1.See tagteam's answer on how to enter a Form 1099-R into TurboTax Business:
<a rel="nofollow" target="_blank" href="https://ttlc.intuit.com/replies/4549116">https://ttlc.intuit.com/replies/4549116</a>

2.  Yes, you'll need to complete Schedules K-1 (Form 1041) for the beneficiaries.

3.  You are confusing an estate tax return (Form 706) with an estate income tax return (Form 1041).
darladz
New Member

Estate tax return for deceased

1. The TT Answer helped.  For example, 1099-R Box 1 = $45k, Box 2a = $25k and Box 6 = $27K.  The answer referred to states to take what is in Box 2a and report it, therefore, we do nothing with $ amount in Box 1 and Box 6.  Is this correct?
2. OK
3. Now I get it - so 1041 is required.
Thank you much.
dmertz
Level 15

Estate tax return for deceased

Isn't the $27K in box 5, not box 6?  I don't know that it's possible to distribute NUA from an annuity.  A distribution of NUA implies an in-kind distribution of employer securities from a qualified retirement plan.  Also, the numbers don't seem to add up.  Box 1 should equal the sum of the other two boxes, it seems to me.

Yes, the $25k from box 2a is the Distributable Net Income and will be passed through on Schedules K-1 to the beneficiaries in proportion to each beneficiary's share of the estate.  However, presumably the entire amount of the distribution is being distributed to the beneficiaries, not just the DNI (first tier distributions), so the box 1 amount less the box 2a amount will appear on Schedule B (Form 1041) line 10 (second tier distributions).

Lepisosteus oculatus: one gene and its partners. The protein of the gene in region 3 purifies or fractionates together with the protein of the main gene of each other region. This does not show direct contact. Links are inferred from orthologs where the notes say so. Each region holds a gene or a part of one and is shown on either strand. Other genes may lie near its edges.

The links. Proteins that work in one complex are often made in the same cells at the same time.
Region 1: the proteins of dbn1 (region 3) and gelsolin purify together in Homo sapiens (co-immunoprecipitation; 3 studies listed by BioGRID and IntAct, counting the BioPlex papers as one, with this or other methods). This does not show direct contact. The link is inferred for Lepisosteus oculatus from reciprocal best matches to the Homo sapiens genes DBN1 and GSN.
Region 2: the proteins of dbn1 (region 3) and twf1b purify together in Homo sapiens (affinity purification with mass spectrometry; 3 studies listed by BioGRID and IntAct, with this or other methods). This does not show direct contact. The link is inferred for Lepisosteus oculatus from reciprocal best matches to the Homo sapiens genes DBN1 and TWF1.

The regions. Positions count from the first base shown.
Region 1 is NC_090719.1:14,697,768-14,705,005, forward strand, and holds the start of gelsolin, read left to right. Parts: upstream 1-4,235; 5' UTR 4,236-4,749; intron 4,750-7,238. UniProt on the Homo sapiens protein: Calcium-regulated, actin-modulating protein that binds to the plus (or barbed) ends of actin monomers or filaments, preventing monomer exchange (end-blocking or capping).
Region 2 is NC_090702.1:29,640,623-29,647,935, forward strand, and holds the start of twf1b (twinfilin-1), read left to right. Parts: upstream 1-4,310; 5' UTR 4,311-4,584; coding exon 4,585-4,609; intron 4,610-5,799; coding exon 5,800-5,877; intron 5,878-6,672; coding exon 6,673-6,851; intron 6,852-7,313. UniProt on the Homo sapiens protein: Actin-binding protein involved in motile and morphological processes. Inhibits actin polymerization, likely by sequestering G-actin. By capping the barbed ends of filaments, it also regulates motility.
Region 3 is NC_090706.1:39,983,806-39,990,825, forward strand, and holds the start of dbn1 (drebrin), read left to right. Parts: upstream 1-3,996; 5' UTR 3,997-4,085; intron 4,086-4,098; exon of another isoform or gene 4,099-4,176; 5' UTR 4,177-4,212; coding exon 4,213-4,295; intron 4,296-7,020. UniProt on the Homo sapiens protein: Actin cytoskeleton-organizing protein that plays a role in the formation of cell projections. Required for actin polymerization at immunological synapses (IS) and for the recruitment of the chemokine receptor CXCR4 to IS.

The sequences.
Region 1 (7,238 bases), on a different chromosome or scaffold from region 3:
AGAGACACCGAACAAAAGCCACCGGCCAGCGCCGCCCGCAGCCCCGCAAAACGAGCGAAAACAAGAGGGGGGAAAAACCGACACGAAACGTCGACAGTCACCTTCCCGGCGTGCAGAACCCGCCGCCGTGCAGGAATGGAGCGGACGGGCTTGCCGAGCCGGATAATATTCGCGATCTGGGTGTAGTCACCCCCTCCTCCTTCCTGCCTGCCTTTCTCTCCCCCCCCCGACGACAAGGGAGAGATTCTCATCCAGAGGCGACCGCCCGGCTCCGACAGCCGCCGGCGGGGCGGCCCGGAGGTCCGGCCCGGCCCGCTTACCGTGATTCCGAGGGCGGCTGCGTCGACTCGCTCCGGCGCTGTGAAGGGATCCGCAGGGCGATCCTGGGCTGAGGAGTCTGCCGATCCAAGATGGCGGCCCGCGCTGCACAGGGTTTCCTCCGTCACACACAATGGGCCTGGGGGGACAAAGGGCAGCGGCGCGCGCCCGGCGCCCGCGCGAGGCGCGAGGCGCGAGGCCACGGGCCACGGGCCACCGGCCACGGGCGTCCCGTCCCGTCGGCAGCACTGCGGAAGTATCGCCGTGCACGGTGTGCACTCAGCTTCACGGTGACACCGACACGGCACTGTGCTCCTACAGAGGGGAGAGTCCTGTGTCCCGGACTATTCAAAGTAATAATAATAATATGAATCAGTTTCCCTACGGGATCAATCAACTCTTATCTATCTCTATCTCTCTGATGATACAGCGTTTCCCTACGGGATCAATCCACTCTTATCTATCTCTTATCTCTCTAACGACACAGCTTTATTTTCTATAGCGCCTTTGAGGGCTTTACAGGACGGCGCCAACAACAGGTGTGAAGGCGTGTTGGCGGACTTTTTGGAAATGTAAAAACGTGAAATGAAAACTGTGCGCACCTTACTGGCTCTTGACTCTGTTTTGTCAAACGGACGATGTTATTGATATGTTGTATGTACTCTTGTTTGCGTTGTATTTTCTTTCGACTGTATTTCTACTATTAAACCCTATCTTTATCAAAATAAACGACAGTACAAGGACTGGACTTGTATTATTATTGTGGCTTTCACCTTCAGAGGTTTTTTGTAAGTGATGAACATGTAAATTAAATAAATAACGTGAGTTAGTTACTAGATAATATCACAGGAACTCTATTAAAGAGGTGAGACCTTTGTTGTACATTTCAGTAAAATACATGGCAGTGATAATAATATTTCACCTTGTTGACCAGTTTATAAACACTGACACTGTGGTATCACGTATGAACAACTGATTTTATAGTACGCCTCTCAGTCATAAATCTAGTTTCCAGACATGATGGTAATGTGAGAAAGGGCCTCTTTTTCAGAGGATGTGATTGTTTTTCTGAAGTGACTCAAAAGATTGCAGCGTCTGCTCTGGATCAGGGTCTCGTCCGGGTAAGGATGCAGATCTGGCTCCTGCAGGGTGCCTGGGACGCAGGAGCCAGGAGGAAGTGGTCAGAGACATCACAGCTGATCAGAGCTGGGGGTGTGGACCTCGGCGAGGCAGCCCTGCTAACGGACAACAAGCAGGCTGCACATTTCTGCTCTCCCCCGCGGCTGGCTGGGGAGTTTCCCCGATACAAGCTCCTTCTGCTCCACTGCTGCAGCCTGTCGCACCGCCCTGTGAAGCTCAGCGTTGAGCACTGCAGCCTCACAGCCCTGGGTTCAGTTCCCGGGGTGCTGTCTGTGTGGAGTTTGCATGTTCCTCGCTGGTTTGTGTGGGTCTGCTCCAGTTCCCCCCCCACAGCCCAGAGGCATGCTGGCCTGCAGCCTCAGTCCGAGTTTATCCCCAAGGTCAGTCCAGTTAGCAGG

darladz
New Member

Estate tax return for deceased

The 1099-R amounts were approximated but box 6 + box 2a does = box 1.
At this point, I am not sure.  My brother continue to get conflicting information.
It amazes me how complicated this estate return is for what really is a simple one 1099-R estate. I am a finance person and my brother an IT programmer.  We asked our tax people at work, a CPA, TurboTax, reviewed the IRS tax guidelines and Googled other resources - and still do not feel comfortable with moving forward ourselves.  So, we are taking this to a tax expert with estate experience to complete. 😕
He purchased TurboTax Business just for this purpose.  Will they refund his money?
dmertz
Level 15

Estate tax return for deceased

He would need to contact customer support:  

<a rel="nofollow" target="_blank" href="https://ttlc.intuit.com/replies/3300041">https://ttlc.intuit.com/replies/3300041</a>

He should not use the term "refund" in his query, doing so will automatically send him to information about tax refunds.  He should use the term "billing" instead.

I'm still puzzled about how NUA can be reported from an annuity.  Perhaps this was not an annuity but an employer-provided defined contribution plan.  As I said, an amount in box 6 implies an in-kind distribution to the estate of employer stock.  The cost basis for the stock would be the taxable amount of this stock included in the box 2a amount and the cost basis would pass to the beneficiaries along with the stock.
darladz
New Member

Estate tax return for deceased

Thank you much for the information. 🙂